Sep 21, 2010
Local produce shines in Texas

By Derrek Sigler, Assistant Editor

At the Pearl Farmers’ Market in San Antonio, Texas, shoppers can find locally grown vegetables, some fruits and meats, potted herbs, baked goods, cut flowers, honey, fresh cheese, camembert, free-range eggs, nuts, jams, salsa, seasoning spices, coffee and tea.

Locally grown is a key element to the success of the Pearl – a producers-only market. All produce and products must be grown or made by the vendors, all of whom must come from within a 150-mile radius of San Antonio.

Cora Lamar, the market’s president and a farmer, said the restrictions are important.

“Our growers don’t supplement their produce in any way,” she said. “It can be trying at times, especially now when there is a drought going on. No one has any tomatoes.”
According to market organizer Tatum Evans, that’s part of the allure.

“The seasonality of the produce starts a good dialogue between the farmers and the consumers,” she said. “People get to learn the seasons that the crops are actually grown as opposed to what may have been brought in to the supermarket. It also teaches them what the local growers are going through such as the current drought.”
The venue itself is also a draw. Located along the historic Riverwalk area of downtown San Antonio, thanks to a recent extension, the market draws customers from all over the area. It is also a short walk to famous museums and attractions.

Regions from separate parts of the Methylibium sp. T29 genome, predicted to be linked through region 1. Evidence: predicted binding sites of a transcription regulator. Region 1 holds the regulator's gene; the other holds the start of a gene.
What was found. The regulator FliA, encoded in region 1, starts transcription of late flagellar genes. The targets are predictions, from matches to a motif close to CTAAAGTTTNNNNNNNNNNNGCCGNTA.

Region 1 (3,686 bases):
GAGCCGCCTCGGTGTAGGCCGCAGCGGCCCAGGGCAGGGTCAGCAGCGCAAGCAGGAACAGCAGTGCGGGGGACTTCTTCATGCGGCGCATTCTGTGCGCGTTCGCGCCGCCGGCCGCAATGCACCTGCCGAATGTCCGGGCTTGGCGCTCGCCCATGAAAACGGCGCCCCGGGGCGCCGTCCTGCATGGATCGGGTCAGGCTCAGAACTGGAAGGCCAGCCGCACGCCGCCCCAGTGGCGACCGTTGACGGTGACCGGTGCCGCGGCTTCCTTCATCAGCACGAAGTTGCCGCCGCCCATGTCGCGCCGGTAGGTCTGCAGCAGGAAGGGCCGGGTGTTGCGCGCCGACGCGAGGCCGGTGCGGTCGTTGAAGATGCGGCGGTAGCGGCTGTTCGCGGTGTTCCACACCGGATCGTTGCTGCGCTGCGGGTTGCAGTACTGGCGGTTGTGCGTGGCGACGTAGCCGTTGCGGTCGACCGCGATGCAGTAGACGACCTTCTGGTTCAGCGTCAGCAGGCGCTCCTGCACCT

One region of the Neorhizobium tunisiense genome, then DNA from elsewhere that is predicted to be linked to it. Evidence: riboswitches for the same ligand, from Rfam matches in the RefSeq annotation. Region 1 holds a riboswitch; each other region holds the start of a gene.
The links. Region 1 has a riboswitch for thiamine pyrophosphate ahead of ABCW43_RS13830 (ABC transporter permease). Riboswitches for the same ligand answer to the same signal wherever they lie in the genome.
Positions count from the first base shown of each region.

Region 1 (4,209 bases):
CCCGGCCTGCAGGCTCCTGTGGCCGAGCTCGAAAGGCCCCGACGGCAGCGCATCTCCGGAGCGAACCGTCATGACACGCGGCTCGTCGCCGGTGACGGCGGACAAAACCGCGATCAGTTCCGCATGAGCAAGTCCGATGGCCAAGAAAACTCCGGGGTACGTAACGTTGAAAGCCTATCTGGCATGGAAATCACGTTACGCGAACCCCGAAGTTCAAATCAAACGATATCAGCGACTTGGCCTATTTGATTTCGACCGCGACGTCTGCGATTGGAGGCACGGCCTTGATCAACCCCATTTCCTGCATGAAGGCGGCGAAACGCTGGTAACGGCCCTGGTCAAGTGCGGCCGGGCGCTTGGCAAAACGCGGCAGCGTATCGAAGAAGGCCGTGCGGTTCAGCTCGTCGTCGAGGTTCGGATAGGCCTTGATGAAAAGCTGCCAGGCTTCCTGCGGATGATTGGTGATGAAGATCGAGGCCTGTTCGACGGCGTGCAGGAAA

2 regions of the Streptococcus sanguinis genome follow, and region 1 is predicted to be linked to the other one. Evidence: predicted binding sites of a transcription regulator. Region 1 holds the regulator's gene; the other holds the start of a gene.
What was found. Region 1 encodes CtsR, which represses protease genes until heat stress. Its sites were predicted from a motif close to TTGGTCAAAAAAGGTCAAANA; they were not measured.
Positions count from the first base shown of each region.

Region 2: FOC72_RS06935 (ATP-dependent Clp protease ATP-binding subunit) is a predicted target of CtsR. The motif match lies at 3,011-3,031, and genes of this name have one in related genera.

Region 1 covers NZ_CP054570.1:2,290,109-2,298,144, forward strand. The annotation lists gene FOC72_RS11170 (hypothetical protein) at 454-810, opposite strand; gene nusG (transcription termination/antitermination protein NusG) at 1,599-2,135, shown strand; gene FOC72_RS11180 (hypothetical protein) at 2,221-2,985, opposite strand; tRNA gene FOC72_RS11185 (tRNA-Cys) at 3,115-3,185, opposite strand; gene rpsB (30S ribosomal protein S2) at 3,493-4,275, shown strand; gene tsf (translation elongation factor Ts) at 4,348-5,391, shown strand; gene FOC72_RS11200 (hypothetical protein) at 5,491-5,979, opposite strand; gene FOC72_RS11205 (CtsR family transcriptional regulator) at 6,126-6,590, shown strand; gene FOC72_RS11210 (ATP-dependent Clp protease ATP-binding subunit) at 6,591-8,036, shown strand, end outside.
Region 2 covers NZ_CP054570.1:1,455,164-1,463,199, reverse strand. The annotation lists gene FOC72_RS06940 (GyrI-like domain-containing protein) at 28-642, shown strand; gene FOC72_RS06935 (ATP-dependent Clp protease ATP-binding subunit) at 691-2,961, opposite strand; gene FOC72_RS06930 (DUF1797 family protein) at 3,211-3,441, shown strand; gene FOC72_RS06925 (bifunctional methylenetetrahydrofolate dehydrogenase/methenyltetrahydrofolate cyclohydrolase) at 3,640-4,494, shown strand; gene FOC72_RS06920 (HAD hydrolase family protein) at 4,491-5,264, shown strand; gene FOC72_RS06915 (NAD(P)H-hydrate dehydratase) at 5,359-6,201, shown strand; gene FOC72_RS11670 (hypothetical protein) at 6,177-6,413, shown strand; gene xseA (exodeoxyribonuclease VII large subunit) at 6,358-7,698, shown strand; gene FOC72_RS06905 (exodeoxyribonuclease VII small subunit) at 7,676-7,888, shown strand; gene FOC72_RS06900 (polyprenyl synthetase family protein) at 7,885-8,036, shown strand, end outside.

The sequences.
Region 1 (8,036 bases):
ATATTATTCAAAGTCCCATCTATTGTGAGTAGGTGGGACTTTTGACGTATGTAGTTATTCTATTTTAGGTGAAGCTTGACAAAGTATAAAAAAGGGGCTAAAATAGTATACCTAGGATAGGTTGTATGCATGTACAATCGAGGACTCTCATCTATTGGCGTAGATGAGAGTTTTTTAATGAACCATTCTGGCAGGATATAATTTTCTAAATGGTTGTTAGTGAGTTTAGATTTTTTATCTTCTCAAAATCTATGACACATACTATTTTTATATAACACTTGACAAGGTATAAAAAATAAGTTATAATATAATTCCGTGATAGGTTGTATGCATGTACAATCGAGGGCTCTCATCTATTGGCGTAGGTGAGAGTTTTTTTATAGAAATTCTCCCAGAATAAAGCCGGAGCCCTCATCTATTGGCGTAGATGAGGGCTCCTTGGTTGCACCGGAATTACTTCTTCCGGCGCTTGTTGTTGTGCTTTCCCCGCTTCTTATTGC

The market started in May 2009 with a grand opening that drew more than 6,000 attendees. It is part of a larger complex that houses restaurants and a culinary institute. During seasonal peaks in the spring and fall, the market draws upwards of 3,500 people each Saturday during the hours of 9 a.m. to 1 p.m. Customers are also treated to cooking demonstrations.

“We run a cooking demonstration each Saturday with local chefs and students from the culinary institute,” Evans said. “People have been getting back to cooking for themselves and the local products and produce available is a great addition to that. We’ll set up 40 seats and each is always full, along with several folks standing.”

Lamar has been impressed with the farmers’ market so far.

“When I saw the initial plans three years ago, I wasn’t sure what to think,” she said. “It has done very well so far, and I couldn’t be happier.”

Some of the challenges growers in Texas face are the same for growers everywhere. Lamar said that while they are blessed with two distinct growing seasons, they also have to contend with some pretty harsh conditions at times. That and white flies, a major concern to growers in south Texas.

“You can spray and spray,” Lamar said. “You almost lose your religion fighting them.”

Lamar uses a mixture of soap and Karo syrup with water for the flies. It makes the flies stick to things before they can sting the plants and turn them black, she said.

Lamar grows field peas, peppers, eggplant, herbs, many varieties of tomatoes, artichoke, broccoli and lettuce, to name a few of her crops. She has her best months from spring up to June, and things slow down in July and August.
This is mirrored by attendance at the farmers’ market. But there are people who show up every Saturday regardless, Evans said.

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